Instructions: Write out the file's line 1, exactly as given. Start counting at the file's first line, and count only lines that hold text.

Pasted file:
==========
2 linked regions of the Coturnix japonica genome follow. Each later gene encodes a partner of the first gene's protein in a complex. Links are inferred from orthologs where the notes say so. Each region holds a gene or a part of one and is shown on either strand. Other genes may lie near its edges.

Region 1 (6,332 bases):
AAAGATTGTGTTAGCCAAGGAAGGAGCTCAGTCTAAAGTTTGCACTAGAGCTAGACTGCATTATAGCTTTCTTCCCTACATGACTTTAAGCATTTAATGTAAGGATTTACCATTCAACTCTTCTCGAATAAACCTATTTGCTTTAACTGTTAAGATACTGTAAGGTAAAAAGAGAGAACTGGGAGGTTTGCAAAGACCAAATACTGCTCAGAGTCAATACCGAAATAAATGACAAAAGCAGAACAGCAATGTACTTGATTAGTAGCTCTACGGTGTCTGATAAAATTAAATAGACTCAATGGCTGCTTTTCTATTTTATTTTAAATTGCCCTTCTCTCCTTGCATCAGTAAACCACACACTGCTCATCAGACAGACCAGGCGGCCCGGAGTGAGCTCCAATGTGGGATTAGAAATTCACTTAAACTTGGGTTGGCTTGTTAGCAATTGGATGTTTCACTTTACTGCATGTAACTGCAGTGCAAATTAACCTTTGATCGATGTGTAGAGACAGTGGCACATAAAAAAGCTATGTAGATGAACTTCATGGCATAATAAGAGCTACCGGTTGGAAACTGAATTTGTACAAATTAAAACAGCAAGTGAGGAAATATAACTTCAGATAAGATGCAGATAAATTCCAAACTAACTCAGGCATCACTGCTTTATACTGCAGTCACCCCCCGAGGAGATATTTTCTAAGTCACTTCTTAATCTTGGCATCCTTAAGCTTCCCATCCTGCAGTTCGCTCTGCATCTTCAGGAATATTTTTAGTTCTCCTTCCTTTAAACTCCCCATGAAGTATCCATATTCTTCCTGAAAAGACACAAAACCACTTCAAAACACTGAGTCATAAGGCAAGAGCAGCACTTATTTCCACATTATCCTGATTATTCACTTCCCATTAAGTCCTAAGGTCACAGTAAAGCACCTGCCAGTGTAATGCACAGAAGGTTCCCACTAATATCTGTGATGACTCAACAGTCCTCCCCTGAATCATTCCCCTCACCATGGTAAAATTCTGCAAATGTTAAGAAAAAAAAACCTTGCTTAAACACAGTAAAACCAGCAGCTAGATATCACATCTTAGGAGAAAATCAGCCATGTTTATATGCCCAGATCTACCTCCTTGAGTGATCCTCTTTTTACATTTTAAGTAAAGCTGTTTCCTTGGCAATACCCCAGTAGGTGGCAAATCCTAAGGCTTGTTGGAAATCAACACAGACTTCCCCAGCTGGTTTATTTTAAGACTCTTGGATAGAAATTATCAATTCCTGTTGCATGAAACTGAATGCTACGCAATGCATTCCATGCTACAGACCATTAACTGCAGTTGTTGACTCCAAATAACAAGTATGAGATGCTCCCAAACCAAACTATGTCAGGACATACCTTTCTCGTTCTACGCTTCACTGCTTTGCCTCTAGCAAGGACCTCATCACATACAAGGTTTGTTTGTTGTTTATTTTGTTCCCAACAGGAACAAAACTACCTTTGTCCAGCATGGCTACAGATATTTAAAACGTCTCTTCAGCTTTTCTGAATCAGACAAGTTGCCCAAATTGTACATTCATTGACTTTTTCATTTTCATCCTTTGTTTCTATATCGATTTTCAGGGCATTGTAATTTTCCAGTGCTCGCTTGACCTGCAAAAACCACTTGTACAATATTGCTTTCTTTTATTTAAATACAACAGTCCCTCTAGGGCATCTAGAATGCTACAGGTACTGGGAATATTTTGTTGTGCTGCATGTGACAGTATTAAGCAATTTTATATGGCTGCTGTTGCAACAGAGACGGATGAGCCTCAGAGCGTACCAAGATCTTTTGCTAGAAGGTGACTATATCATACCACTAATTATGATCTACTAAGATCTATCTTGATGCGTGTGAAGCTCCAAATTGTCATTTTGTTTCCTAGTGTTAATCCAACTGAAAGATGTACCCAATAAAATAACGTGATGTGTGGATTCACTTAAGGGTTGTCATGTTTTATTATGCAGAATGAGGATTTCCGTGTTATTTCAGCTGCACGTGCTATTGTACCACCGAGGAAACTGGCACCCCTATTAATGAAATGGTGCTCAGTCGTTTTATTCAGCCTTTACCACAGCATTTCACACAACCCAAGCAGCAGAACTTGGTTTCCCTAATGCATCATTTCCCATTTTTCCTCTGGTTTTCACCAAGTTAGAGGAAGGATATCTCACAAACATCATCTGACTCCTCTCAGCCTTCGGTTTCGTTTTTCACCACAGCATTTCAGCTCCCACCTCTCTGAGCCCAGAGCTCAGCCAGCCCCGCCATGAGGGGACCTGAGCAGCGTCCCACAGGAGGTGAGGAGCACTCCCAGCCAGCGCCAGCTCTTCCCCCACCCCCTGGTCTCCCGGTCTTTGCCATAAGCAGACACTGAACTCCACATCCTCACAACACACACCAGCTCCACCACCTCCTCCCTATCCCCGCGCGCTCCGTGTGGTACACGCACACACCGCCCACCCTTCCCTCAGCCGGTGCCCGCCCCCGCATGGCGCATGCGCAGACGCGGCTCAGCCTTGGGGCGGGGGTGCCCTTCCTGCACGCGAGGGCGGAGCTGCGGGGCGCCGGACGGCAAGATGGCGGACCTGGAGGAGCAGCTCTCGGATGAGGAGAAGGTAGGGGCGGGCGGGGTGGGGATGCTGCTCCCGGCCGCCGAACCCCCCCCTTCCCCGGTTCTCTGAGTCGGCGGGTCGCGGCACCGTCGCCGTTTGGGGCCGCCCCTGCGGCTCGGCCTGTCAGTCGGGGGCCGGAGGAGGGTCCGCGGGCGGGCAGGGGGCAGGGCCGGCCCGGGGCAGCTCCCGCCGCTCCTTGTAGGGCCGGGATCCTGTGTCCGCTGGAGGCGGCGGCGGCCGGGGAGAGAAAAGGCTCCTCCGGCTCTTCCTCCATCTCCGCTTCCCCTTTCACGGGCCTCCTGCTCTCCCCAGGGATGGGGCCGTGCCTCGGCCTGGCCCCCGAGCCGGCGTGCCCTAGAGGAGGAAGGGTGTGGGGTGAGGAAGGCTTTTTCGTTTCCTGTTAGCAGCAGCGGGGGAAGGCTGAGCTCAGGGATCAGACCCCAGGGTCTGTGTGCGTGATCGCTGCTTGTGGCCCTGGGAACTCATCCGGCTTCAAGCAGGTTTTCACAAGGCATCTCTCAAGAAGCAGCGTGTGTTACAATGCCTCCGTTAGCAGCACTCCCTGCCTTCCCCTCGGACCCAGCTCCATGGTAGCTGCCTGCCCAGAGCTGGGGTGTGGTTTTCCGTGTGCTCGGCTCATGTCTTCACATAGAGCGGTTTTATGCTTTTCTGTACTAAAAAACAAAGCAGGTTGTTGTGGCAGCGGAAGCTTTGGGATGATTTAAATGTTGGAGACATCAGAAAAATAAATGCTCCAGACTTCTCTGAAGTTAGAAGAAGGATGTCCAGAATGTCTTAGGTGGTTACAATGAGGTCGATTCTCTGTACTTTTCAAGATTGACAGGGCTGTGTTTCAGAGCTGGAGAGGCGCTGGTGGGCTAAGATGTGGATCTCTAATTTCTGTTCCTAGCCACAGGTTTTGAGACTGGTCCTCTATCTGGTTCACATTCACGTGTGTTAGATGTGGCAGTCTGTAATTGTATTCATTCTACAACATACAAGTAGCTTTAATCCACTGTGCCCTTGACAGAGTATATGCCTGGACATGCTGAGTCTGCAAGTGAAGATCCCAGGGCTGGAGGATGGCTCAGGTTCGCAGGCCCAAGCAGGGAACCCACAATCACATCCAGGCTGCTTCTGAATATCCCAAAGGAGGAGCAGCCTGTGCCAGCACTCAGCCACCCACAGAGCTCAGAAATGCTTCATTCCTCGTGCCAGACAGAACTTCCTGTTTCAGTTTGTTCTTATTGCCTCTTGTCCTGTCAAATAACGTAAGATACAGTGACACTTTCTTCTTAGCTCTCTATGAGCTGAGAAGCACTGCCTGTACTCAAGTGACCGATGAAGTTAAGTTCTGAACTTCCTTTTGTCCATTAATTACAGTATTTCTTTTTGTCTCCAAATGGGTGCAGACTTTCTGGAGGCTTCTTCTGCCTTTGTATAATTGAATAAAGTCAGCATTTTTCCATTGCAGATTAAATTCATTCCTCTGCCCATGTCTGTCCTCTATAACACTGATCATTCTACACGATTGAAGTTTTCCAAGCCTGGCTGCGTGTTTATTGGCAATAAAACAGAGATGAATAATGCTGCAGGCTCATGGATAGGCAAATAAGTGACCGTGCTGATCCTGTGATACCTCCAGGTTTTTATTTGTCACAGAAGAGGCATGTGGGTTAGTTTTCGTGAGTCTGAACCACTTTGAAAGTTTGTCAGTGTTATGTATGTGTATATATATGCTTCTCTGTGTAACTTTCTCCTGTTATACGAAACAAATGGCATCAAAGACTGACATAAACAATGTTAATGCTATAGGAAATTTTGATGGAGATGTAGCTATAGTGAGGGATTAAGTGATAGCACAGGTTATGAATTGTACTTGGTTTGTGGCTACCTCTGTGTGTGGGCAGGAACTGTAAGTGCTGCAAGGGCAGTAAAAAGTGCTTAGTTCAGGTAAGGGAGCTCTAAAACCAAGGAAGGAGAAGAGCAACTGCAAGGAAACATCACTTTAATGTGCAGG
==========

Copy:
2 linked regions of the Coturnix japonica genome follow. Each later gene encodes a partner of the first gene's protein in a complex. Links are inferred from orthologs where the notes say so. Each region holds a gene or a part of one and is shown on either strand. Other genes may lie near its edges.